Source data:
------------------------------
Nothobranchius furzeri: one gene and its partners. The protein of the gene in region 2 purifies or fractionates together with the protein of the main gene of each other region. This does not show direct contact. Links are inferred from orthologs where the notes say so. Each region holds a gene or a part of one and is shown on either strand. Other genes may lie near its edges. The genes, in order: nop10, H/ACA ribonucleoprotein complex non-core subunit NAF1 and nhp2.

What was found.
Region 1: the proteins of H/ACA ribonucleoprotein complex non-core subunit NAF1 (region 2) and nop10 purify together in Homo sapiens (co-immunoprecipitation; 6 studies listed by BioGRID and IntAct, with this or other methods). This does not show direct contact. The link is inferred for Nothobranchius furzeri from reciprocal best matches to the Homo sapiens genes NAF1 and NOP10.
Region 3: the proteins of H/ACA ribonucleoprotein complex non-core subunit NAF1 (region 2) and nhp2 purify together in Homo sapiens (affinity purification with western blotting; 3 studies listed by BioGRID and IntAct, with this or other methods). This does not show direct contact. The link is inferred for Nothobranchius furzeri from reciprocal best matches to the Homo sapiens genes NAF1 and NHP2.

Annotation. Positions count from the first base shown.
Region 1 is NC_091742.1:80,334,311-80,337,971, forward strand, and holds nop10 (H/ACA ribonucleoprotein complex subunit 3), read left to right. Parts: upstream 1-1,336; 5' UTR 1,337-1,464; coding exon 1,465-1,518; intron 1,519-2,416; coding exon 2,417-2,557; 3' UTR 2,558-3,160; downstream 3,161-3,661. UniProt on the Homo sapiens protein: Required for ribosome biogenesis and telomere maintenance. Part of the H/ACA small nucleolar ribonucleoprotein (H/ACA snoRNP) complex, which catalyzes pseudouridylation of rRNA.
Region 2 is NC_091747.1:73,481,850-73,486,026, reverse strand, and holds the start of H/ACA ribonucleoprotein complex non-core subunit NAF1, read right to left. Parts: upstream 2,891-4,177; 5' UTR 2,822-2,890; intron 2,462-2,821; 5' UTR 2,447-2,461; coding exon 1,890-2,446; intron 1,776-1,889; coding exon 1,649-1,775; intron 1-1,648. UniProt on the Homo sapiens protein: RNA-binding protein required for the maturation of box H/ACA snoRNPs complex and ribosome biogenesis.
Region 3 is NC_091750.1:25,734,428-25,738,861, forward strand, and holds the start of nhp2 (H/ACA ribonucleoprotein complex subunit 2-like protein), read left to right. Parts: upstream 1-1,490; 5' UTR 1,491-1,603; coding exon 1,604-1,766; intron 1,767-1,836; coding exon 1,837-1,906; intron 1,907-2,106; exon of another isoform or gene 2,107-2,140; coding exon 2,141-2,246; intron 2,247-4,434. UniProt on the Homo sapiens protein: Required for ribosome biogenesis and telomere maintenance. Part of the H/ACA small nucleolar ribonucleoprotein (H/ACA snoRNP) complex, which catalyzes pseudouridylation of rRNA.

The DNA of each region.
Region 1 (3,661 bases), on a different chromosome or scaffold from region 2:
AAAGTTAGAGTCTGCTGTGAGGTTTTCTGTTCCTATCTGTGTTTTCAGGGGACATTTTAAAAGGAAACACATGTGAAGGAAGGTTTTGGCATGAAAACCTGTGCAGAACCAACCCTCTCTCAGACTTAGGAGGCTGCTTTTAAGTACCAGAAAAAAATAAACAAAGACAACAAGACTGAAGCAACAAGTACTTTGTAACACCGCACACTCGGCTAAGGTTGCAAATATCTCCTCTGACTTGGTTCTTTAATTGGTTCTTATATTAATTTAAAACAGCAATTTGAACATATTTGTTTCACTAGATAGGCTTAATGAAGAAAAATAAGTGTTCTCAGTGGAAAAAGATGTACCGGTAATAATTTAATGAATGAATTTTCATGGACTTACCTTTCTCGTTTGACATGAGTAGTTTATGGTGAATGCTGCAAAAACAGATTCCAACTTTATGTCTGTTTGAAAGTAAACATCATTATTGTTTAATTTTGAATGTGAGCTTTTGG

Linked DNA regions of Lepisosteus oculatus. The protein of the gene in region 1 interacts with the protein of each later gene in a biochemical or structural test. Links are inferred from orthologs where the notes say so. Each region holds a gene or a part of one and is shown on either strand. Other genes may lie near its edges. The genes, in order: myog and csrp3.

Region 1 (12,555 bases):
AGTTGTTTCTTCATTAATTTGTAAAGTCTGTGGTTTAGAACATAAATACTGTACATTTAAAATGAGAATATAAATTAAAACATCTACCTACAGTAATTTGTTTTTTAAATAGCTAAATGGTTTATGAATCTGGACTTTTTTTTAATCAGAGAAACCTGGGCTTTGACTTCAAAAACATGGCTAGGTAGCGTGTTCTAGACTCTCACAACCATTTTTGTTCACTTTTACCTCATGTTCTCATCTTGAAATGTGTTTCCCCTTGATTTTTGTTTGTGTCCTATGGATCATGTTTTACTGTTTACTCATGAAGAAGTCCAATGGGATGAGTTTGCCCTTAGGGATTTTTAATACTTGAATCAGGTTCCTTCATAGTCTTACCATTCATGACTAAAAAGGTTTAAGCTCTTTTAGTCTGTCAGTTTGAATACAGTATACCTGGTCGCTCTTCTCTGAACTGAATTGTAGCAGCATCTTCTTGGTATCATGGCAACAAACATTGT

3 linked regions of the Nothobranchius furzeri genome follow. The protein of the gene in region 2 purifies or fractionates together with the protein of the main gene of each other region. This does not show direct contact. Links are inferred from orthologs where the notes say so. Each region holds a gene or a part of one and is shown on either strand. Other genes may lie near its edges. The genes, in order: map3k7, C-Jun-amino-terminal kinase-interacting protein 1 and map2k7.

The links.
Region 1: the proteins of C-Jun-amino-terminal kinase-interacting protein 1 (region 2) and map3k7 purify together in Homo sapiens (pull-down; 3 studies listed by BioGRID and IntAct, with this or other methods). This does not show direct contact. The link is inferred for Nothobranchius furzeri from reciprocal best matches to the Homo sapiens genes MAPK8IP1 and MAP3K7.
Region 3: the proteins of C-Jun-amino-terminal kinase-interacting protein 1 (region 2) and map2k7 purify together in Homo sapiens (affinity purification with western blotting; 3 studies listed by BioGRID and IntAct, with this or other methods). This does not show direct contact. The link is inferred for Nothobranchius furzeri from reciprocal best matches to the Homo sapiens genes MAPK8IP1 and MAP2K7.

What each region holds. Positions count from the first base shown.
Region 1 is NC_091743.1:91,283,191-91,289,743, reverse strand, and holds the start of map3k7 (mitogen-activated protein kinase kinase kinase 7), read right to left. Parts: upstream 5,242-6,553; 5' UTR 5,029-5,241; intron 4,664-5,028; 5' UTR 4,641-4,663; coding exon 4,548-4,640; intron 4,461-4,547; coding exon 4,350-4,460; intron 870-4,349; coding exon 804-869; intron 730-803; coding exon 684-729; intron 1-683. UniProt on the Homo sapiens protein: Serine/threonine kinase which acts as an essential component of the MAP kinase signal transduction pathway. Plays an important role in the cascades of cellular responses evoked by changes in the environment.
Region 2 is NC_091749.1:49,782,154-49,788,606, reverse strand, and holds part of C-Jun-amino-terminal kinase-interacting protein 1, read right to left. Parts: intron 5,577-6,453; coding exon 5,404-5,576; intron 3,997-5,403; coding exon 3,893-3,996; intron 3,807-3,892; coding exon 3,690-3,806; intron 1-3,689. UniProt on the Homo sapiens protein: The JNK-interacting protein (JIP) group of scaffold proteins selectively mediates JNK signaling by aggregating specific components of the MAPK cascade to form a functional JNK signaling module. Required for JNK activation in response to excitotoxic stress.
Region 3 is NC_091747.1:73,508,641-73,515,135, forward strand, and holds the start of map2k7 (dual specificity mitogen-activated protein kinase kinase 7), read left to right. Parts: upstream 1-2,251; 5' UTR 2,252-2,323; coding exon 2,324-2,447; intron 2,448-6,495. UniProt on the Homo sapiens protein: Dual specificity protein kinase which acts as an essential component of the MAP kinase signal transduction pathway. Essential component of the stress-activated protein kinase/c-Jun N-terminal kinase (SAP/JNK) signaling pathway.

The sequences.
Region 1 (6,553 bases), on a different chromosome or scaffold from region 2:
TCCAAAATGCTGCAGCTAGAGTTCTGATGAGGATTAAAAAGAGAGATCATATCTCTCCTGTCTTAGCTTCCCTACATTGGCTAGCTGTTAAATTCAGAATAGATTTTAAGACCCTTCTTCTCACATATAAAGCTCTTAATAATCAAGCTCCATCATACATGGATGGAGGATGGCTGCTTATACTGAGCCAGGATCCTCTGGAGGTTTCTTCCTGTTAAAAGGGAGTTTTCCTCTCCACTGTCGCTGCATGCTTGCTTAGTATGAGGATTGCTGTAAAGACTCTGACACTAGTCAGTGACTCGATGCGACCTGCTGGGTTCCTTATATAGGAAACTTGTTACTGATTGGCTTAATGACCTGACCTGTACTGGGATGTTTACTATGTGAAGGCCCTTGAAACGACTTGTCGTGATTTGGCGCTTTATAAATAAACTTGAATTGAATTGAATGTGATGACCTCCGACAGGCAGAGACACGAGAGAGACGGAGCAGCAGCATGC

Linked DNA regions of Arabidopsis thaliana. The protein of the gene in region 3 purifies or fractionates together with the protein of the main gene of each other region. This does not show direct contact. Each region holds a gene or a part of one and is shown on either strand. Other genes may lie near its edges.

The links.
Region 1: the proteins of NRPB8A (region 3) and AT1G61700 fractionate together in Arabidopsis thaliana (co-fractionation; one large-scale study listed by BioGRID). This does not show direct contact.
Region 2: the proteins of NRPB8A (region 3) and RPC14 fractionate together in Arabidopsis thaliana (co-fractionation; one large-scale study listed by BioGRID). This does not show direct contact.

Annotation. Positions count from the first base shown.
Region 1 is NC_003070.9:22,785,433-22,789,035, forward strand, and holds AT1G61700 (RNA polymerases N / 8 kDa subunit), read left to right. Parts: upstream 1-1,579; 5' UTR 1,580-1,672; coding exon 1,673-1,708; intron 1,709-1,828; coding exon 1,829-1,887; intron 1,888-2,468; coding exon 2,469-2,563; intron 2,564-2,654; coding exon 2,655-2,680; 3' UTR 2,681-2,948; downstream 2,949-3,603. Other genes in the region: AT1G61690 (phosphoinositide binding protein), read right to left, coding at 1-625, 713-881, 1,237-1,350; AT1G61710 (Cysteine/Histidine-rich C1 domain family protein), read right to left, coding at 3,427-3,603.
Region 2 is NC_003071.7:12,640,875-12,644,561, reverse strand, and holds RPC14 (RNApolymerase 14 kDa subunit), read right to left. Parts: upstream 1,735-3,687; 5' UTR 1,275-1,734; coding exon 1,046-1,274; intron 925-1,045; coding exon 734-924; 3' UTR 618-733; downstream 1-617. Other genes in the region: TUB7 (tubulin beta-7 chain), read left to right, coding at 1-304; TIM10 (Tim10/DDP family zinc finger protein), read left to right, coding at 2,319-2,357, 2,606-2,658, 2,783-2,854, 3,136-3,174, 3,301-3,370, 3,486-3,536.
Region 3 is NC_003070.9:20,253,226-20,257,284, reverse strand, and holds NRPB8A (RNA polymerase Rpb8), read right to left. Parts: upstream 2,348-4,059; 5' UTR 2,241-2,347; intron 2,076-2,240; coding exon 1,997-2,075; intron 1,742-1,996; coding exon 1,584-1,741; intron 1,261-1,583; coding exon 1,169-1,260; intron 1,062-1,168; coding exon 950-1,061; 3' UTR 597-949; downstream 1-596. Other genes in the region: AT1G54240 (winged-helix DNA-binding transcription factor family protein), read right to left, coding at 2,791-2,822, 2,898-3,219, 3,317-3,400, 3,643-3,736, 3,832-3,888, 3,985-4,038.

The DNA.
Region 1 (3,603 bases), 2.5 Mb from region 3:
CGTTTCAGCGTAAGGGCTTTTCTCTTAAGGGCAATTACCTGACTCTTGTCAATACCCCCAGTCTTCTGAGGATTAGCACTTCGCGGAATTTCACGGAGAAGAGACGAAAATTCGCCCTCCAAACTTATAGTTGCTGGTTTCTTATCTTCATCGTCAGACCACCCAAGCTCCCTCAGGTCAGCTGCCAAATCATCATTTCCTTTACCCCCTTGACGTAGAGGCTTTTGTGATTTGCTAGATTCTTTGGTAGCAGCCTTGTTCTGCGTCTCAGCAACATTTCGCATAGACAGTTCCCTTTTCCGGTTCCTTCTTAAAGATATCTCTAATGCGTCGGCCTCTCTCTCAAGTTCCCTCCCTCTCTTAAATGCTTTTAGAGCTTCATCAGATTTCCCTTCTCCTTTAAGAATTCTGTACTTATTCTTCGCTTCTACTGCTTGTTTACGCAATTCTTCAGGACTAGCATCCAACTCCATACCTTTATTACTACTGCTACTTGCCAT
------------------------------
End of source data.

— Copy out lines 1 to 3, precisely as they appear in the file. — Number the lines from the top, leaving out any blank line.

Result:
Nothobranchius furzeri: one gene and its partners. The protein of the gene in region 2 purifies or fractionates together with the protein of the main gene of each other region. This does not show direct contact. Links are inferred from orthologs where the notes say so. Each region holds a gene or a part of one and is shown on either strand. Other genes may lie near its edges. The genes, in order: nop10, H/ACA ribonucleoprotein complex non-core subunit NAF1 and nhp2.

What was found.
Region 1: the proteins of H/ACA ribonucleoprotein complex non-core subunit NAF1 (region 2) and nop10 purify together in Homo sapiens (co-immunoprecipitation; 6 studies listed by BioGRID and IntAct, with this or other methods). This does not show direct contact. The link is inferred for Nothobranchius furzeri from reciprocal best matches to the Homo sapiens genes NAF1 and NOP10.